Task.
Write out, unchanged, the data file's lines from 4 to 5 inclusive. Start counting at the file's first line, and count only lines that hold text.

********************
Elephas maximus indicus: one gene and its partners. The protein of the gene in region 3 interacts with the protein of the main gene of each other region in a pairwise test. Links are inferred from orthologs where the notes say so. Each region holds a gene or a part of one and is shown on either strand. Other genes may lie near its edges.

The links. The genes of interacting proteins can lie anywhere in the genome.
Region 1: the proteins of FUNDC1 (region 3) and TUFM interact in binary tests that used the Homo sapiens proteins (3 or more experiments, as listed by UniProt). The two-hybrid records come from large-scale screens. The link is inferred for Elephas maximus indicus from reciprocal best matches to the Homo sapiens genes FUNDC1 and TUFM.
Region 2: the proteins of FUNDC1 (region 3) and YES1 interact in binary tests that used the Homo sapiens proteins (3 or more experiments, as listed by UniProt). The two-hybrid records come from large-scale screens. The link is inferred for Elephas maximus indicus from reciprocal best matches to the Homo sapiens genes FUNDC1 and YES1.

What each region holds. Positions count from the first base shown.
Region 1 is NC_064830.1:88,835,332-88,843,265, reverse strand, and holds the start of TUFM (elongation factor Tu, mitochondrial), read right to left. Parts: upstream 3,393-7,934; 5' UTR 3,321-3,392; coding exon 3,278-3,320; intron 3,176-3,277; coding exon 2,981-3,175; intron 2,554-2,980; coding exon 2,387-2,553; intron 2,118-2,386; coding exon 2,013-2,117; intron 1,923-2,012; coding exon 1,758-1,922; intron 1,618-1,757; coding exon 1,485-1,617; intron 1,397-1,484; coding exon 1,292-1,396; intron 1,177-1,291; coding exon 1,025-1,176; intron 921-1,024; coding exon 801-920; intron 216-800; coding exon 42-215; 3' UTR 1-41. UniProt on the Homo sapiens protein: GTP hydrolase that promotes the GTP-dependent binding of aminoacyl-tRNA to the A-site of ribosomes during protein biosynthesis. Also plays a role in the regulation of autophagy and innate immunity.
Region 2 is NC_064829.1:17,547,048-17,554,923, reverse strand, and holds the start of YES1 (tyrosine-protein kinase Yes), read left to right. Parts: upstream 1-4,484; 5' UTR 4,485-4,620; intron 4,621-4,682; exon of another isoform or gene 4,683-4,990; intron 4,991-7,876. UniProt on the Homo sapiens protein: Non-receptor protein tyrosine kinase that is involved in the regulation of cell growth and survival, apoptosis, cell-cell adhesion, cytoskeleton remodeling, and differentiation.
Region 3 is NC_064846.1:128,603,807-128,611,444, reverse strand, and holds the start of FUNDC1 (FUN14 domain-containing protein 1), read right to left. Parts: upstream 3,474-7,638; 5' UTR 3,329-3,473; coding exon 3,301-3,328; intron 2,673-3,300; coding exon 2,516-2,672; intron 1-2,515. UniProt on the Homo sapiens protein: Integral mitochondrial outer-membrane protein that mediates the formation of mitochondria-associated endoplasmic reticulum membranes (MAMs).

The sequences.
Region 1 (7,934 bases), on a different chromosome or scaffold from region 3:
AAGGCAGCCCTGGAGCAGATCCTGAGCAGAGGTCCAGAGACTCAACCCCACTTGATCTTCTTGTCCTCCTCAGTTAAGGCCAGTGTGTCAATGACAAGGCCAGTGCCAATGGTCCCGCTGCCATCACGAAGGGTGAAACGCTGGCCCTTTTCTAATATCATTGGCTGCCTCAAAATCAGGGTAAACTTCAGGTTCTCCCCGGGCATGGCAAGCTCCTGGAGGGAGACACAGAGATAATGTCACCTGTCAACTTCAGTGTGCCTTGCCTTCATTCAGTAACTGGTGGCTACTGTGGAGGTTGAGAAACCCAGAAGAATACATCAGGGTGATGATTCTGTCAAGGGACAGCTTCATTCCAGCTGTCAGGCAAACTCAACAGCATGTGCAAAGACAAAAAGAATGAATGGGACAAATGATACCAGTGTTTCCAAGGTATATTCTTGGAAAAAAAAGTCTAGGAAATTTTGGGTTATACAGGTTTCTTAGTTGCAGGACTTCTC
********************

Region 2: the proteins of FUNDC1 (region 3) and YES1 interact in binary tests that used the Homo sapiens proteins (3 or more experiments, as listed by UniProt). The two-hybrid records come from large-scale screens. The link is inferred for Elephas maximus indicus from reciprocal best matches to the Homo sapiens genes FUNDC1 and YES1.

What each region holds. Positions count from the first base shown.